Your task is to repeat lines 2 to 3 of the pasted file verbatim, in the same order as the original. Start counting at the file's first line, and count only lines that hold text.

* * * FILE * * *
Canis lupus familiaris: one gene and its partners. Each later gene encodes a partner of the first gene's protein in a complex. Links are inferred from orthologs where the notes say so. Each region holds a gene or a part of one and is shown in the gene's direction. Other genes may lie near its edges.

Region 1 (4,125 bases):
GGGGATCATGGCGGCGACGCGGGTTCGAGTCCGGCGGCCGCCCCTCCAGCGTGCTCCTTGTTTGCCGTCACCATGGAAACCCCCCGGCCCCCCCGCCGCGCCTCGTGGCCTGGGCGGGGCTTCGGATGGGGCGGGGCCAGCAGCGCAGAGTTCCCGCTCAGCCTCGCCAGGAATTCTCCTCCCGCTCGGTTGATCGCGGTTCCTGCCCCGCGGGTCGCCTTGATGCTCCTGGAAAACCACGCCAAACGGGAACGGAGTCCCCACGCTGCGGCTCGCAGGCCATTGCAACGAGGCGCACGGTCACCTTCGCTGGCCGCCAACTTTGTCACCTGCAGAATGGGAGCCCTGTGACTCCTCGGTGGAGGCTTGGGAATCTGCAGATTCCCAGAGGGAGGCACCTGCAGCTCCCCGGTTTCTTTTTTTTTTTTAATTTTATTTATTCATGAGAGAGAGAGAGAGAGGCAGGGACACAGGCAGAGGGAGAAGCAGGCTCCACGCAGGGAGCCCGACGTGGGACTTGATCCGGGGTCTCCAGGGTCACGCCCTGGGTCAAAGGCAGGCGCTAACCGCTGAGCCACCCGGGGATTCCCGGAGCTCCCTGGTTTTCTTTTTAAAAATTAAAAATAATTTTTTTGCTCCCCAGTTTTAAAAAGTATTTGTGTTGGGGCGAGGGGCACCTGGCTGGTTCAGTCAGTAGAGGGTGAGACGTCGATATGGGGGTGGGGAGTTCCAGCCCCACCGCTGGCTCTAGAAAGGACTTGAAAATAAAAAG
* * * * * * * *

Region 1 (4,125 bases):
GGGGATCATGGCGGCGACGCGGGTTCGAGTCCGGCGGCCGCCCCTCCAGCGTGCTCCTTGTTTGCCGTCACCATGGAAACCCCCCGGCCCCCCCGCCGCGCCTCGTGGCCTGGGCGGGGCTTCGGATGGGGCGGGGCCAGCAGCGCAGAGTTCCCGCTCAGCCTCGCCAGGAATTCTCCTCCCGCTCGGTTGATCGCGGTTCCTGCCCCGCGGGTCGCCTTGATGCTCCTGGAAAACCACGCCAAACGGGAACGGAGTCCCCACGCTGCGGCTCGCAGGCCATTGCAACGAGGCGCACGGTCACCTTCGCTGGCCGCCAACTTTGTCACCTGCAGAATGGGAGCCCTGTGACTCCTCGGTGGAGGCTTGGGAATCTGCAGATTCCCAGAGGGAGGCACCTGCAGCTCCCCGGTTTCTTTTTTTTTTTTAATTTTATTTATTCATGAGAGAGAGAGAGAGAGGCAGGGACACAGGCAGAGGGAGAAGCAGGCTCCACGCAGGGAGCCCGACGTGGGACTTGATCCGGGGTCTCCAGGGTCACGCCCTGGGTCAAAGGCAGGCGCTAACCGCTGAGCCACCCGGGGATTCCCGGAGCTCCCTGGTTTTCTTTTTAAAAATTAAAAATAATTTTTTTGCTCCCCAGTTTTAAAAAGTATTTGTGTTGGGGCGAGGGGCACCTGGCTGGTTCAGTCAGTAGAGGGTGAGACGTCGATATGGGGGTGGGGAGTTCCAGCCCCACCGCTGGCTCTAGAAAGGACTTGAAAATAAAAAG